The Syrian regime declared a seven-day ceasefire over, blaming opposition fighters for repeated violations. UN investigators claim loyalists shelled 18 of its trucks making an aid delivery to civilians in the northern city of Aleppo. The international body says the attack was a war crime, although Russia – which backs the regime – is yet to weigh in.
A few days before, a US airstrike appears to have been the tipping point for the ceasefire’s failure. More than 60 of Syrian President Bashar al-Assad’s forces were killed by US aircraft in a mistaken strike near the eastern city of Deir ez-Zor. The Islamic State (IS) occupies most of the city, but it appears US targeting intelligence was incomplete or inaccurate.
As more nations dedicate armed forces to the Syrian theatre, the conflict grows more complex and mistakes such as this will be more common. Another ceasefire is in the early stage of discussion, but the chaos appears to be uncontrollable for now. To some extent, that’s exactly the way the US wants the theatre to remain.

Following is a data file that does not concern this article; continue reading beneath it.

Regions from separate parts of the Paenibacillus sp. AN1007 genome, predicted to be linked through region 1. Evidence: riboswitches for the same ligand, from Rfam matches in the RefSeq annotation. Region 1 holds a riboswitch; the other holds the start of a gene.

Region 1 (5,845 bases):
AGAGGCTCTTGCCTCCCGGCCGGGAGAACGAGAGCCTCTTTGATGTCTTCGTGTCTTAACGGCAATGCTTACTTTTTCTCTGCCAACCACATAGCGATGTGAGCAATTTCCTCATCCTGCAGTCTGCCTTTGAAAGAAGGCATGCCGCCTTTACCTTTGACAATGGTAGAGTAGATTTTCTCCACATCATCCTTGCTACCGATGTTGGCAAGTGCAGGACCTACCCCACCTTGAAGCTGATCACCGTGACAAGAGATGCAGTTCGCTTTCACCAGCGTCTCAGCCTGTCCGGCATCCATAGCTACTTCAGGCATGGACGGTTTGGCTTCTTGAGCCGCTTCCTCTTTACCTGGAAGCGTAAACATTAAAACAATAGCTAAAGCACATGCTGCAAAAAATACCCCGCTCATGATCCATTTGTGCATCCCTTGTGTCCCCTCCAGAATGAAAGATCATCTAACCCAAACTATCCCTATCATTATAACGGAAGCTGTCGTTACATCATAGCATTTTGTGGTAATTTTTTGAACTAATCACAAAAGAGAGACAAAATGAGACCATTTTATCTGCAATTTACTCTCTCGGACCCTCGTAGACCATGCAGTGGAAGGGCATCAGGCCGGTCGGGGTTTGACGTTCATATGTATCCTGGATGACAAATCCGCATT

Because back in the mainland US, a series of improvised explosive devices were either detonated or failed to detonate in New York and New Jersey. An arrest of a 28-year-old Afghan immigrant was made yesterday in connection with the bombings after a short shootout with police. The devices targeted public events but failed to kill anyone, although more than twenty were injured.
The failure is a mixture of luck and poor tradecraft, the bomber was untrained and inexperienced. IS has relied on lone attackers to target Western countries for more than a year, indicating it cannot deliver trained terrorist operatives to those targets. The reason, it appears, is because its skilled operators are being killed regularly in Syria. The attraction of such people to Syria is why the US has an incentive to ring-fence the theatre and leave it in chaos.